Widow inheritance or Bride inheritance is a cultural and social practice whereby a widow is obliged to marry her husband’s brother.
The practice was meant as a means for the widow to have someone to support her and her children financially and to keep her late husband’s wealth within the family bloodline.
At the time it was initiated, women were responsible for the house chores, and men were the providers, therefore if the woman lost her husband, she would have no one to provide for the remaining family.
Because her in-laws would not want someone outside of the family’s bloodline to inherit her late husband’s estate, she was required to marry within the family. might only occur if a man died childless, in order to continue his family line.
The anthropologist Ruth Mace also found that the practice of widow inheritance by younger brothers, common in many parts of Africa, serves to reduce population growth, as these men will be forced to marry older (and hence, less fertile) women.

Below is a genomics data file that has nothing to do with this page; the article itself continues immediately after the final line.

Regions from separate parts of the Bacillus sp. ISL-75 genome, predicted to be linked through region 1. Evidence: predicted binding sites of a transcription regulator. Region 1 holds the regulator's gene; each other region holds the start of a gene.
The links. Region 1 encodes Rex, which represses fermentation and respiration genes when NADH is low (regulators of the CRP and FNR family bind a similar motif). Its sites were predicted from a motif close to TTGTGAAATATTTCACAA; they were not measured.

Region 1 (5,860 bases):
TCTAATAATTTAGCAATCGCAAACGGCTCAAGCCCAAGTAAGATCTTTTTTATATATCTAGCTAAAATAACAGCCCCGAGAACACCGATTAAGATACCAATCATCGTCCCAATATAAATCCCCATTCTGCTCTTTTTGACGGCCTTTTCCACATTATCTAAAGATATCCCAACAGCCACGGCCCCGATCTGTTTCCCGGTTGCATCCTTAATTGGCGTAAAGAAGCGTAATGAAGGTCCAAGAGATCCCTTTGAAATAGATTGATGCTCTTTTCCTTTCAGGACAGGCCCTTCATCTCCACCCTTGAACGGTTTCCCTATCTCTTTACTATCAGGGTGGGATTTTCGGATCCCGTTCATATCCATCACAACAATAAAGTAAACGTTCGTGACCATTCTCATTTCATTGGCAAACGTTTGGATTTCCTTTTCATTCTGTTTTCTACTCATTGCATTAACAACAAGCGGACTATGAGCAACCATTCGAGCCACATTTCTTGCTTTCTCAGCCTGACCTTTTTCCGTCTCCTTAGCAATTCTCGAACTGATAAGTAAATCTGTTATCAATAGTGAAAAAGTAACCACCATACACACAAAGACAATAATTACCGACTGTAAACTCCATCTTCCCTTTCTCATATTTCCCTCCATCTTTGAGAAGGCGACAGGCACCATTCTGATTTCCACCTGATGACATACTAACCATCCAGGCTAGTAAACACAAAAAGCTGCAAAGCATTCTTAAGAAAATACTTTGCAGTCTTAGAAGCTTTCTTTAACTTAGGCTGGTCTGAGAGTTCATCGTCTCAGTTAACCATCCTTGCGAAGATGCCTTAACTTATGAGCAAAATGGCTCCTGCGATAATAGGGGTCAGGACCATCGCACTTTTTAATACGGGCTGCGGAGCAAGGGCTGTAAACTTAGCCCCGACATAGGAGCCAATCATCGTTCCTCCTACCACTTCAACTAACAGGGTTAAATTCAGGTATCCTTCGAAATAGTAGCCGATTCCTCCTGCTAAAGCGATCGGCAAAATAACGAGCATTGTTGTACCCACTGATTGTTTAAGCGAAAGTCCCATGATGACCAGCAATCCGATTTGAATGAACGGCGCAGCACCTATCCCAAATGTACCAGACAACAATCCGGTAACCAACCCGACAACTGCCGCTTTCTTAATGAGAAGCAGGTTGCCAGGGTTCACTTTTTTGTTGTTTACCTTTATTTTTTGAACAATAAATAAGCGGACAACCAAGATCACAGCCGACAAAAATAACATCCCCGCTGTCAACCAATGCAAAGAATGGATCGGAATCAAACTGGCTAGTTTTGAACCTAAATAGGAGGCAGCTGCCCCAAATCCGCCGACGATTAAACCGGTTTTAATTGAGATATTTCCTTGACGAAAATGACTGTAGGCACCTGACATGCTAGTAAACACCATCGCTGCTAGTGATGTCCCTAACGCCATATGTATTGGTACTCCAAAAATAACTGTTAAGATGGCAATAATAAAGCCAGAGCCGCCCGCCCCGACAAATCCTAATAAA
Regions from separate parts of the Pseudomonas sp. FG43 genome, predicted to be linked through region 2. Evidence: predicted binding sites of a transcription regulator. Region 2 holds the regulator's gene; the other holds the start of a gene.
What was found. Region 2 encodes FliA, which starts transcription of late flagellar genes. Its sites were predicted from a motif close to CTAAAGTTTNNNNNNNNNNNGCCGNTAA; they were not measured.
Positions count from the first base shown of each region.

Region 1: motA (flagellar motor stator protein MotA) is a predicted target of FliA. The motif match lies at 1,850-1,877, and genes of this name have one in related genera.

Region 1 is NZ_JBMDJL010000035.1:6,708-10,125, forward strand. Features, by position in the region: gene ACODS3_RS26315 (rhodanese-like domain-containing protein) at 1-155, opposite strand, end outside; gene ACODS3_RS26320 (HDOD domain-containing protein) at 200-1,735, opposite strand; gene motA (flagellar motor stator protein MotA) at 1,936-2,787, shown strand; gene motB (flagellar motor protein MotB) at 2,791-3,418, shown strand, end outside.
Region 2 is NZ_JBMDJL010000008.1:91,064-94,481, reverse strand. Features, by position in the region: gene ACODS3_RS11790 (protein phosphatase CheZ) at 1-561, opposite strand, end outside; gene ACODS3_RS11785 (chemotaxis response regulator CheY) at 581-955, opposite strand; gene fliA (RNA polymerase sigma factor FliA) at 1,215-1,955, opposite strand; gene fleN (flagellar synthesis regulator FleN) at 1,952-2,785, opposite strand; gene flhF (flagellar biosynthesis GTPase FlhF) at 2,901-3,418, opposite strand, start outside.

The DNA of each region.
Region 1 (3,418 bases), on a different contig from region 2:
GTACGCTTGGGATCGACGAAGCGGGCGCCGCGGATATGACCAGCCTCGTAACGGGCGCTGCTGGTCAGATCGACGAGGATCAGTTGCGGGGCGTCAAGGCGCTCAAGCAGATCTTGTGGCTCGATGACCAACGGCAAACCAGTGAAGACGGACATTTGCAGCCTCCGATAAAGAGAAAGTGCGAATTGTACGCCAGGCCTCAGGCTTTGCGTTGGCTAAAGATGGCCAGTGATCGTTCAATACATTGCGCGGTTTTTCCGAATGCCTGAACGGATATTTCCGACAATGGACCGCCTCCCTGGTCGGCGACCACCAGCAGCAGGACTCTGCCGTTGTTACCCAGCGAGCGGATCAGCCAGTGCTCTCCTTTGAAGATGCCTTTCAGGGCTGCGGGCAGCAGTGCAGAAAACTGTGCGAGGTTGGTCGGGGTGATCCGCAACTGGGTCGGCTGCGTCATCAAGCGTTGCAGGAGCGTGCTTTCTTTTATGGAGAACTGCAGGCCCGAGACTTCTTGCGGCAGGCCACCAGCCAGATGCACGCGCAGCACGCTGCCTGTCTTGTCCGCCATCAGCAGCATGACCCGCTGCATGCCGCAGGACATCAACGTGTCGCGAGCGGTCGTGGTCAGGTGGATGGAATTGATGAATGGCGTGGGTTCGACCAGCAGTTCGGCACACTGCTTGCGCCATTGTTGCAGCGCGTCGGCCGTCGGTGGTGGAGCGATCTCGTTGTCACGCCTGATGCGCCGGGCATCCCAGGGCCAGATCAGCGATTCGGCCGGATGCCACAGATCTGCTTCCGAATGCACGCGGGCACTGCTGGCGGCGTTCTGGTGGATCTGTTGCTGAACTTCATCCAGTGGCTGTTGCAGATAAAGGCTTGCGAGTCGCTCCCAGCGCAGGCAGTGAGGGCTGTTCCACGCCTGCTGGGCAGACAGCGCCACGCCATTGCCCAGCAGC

In some parts of Nigeria, it is a common practice for a woman to marry her late husband’s brother if she had children.
This enabled the children to retain the father’s family identity and inheritance. Although less common today, it is still practiced. It is considered a custom of the Yoruba, the Igbo, and the Hausa.
Under customary law among the Yoruba, A brother or son of the deceased husband was traditionally allowed to inherit the widow as a wife. The inheritance of the youngest wife of the deceased by the eldest son continues to be practiced in Yoruba land.
Under Igbo customary law, a brother or son of the deceased Igbo husband was traditionally allowed to inherit the widow as a wife. This tradition is also considered in the tradition of the Urhobo people, a major ethnic group in the Delta State.
This can have various forms and functions in different cultures, serving in relative proportions as social protection for, and control over, the widow and her children. She may have the right to require her late husband’s extended family to provide her with a new man, or conversely, she might have the obligation to accept the man put forward by the family, with no real prospect of turning him down, if her birth family will not accept her back into their home.
The custom is sometimes justified on the basis that it ensures that the wealth does not leave the patrilineal family. It is also sometimes justified as a protection for the widow and her children.